Encounter in Angkor Wat
Every morning when I sit down to write, Microsoft surprises me with a different screensaver: a glacial lake in Southern Chile, a mountain village in Northeast China, a crowded pedestrian crossing in Tokyo or the rolling green landscape of Wales.
This morning, I immediately recognized the building on my screen. Gracefully arched stone rectangles, a curved sloping roof and tiered stupas, all reflected in a pond with lotus flowers and water lilies. It was the same photo I took at Angkor Wat during my first visit in the mid-nineties.
At the time there were few visitors, and I was practically by myself. I had walked for hours admiring the temple complex, until I came upon a courtyard where the roots of the trees had grown so rampantly they held the stone walls in their grip. Vines hung low and blocked out most of the sunlight.
In the half dark of the vines, I suddenly saw a man with a dishevelled beige shirt sitting on a tree root, smoking a cigarette. His right arm was cut off below the elbow; he must have been one of the thousands of Cambodians who lost a limb because of the many landmines in the region.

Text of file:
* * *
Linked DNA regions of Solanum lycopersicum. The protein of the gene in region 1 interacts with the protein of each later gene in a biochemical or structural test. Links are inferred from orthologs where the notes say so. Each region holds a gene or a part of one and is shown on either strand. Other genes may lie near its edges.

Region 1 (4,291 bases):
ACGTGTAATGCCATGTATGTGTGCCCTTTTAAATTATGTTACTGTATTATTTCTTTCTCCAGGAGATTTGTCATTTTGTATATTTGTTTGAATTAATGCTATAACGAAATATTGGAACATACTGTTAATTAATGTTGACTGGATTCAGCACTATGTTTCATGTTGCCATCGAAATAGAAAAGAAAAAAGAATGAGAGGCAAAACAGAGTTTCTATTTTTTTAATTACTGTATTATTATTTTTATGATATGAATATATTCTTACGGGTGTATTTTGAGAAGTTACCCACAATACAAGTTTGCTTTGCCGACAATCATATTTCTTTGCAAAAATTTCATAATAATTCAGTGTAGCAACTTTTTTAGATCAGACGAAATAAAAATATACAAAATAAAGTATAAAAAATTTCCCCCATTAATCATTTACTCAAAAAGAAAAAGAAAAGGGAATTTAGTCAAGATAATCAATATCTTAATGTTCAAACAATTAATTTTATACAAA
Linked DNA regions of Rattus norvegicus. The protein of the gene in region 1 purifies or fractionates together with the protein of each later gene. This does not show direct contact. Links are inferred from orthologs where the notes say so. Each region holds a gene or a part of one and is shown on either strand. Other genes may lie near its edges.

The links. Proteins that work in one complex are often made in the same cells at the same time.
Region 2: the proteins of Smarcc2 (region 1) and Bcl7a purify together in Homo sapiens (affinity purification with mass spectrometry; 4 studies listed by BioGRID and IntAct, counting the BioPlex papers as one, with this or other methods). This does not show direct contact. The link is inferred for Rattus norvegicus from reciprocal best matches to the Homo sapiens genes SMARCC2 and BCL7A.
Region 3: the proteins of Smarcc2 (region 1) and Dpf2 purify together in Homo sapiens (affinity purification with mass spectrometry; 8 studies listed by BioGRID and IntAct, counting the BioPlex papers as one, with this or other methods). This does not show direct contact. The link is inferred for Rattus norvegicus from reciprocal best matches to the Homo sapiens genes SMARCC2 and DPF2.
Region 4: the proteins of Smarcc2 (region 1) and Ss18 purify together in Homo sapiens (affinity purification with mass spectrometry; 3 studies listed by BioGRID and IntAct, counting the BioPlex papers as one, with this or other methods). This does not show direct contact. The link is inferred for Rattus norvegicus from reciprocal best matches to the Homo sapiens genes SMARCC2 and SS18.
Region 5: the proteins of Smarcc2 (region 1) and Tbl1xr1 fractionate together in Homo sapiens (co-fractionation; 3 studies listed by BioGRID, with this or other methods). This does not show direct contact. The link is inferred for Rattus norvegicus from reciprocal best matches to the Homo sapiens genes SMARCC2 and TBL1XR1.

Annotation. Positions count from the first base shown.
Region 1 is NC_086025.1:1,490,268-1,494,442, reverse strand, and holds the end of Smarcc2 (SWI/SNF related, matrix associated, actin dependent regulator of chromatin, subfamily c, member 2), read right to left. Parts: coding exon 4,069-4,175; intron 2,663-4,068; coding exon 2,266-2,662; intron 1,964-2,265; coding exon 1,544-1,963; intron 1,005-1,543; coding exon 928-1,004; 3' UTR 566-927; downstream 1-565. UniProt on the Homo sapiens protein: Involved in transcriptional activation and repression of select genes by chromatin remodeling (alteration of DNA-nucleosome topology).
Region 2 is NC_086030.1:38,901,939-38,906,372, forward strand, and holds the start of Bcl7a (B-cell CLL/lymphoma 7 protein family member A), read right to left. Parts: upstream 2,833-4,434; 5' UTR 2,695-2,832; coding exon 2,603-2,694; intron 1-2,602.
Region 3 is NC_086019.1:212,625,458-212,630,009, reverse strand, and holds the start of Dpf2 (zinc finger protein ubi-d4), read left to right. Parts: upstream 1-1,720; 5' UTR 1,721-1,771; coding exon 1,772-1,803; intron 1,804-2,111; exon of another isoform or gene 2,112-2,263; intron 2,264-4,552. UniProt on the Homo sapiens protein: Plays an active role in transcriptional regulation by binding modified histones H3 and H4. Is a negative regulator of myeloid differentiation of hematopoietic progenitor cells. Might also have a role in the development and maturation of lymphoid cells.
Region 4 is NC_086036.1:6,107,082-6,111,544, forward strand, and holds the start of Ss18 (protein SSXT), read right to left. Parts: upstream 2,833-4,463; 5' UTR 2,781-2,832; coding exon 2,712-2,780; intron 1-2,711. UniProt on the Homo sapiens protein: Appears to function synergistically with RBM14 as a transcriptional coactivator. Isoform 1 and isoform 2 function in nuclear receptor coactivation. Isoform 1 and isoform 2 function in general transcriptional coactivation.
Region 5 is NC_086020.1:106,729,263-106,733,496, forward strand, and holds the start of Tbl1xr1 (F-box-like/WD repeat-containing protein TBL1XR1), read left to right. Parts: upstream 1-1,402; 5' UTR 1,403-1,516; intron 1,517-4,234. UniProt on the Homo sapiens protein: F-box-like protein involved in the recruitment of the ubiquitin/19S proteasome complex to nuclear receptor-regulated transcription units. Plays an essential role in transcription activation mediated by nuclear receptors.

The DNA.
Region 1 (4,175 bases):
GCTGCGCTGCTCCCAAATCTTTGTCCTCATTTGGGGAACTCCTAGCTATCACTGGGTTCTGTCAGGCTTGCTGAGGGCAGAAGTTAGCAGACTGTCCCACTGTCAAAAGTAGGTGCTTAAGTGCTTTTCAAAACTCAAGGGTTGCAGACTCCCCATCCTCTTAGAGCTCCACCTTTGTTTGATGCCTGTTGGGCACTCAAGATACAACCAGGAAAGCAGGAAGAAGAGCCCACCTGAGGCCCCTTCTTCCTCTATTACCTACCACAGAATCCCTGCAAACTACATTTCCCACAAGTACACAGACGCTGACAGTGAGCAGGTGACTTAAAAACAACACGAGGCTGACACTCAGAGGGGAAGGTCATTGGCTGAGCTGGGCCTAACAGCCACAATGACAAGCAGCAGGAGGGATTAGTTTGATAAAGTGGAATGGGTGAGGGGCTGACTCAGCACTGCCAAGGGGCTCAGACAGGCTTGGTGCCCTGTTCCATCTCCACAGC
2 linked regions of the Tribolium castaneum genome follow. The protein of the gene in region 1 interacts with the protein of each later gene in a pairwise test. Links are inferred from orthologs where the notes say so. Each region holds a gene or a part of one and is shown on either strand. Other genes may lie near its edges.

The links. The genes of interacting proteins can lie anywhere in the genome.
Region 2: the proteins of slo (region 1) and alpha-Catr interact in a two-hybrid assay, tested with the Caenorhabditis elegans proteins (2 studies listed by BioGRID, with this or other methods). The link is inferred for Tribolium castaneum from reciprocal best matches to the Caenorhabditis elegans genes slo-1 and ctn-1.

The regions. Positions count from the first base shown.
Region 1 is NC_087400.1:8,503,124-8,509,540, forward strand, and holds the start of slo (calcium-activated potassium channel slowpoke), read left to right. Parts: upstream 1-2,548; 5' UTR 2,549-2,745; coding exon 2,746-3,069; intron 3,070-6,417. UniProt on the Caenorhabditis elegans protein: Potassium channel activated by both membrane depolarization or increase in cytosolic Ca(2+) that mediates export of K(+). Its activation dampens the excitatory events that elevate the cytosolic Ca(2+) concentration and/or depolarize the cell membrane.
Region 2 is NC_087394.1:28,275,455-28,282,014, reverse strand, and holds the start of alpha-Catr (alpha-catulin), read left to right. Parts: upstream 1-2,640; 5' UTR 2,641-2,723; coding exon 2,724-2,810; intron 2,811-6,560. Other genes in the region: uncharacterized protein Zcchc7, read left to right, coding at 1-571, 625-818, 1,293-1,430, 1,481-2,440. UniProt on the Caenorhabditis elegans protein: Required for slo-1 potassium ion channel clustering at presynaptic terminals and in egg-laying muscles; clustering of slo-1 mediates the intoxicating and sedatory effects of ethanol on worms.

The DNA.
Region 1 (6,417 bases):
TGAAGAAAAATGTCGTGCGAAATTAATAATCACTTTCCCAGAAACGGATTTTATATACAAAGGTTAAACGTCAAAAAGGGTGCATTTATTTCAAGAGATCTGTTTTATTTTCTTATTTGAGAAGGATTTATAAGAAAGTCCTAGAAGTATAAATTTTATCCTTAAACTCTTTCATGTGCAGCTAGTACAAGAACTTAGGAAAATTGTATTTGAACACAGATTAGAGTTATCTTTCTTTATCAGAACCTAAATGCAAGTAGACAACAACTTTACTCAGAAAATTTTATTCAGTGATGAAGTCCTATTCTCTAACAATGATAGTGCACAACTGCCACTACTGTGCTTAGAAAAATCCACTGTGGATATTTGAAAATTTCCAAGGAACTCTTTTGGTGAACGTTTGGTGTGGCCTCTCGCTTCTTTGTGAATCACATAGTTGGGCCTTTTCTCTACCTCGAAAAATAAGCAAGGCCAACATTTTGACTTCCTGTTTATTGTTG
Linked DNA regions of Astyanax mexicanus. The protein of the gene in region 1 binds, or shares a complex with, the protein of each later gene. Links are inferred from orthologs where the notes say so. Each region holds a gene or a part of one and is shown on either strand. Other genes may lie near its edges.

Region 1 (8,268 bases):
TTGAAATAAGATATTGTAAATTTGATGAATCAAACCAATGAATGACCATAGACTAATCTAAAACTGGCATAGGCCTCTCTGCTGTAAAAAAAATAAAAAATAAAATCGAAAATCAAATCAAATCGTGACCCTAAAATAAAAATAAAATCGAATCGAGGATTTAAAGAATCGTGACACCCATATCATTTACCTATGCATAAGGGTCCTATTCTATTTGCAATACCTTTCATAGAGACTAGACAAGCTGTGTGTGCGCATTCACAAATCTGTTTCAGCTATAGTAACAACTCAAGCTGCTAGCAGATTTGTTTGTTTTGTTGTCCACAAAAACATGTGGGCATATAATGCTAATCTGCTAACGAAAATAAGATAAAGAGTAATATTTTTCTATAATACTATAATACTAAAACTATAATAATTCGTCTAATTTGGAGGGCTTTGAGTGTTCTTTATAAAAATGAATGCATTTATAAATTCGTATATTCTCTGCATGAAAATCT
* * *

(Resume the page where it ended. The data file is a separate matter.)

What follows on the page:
He looked up and stared at me, then a glimmer appeared in his eyes. He gestured towards my right arm, which also misses a hand because of a birth defect, and then pointed at his own amputated arm. He smiled broadly while he tapped on the tree root, beckoning me to sit next to him.
He handed me his cigarette. I took a drag even though I don’t smoke. The sweet and pungent tobacco stung my throat, but I relished the burning sensation, a memento of our encounter imprinted within me.
Did my newfound friend lose his hand a long time ago or was it a recent accident? Did having only one hand keep him from finding work? And if so, how did he survive? Or was his beige shirt the uniform of amputee workers here at Angkor Wat?
He didn’t know more about me than that I was a foreign tourist, someone with enough money to travel to faraway places.
Still, it felt completely natural that we would sit together sharing a smoke on the root of a tree in a 12th-century Buddhist temple.
When the cigarette had become a tiny stub, he put it out with his foot and covered it with earth. Then he stood up, patted my shoulder and slowly walked away, his empty right sleeve fluttering with each step.
Not a word was spoken between us, and even if we could have communicated in a common language, there was no need for that.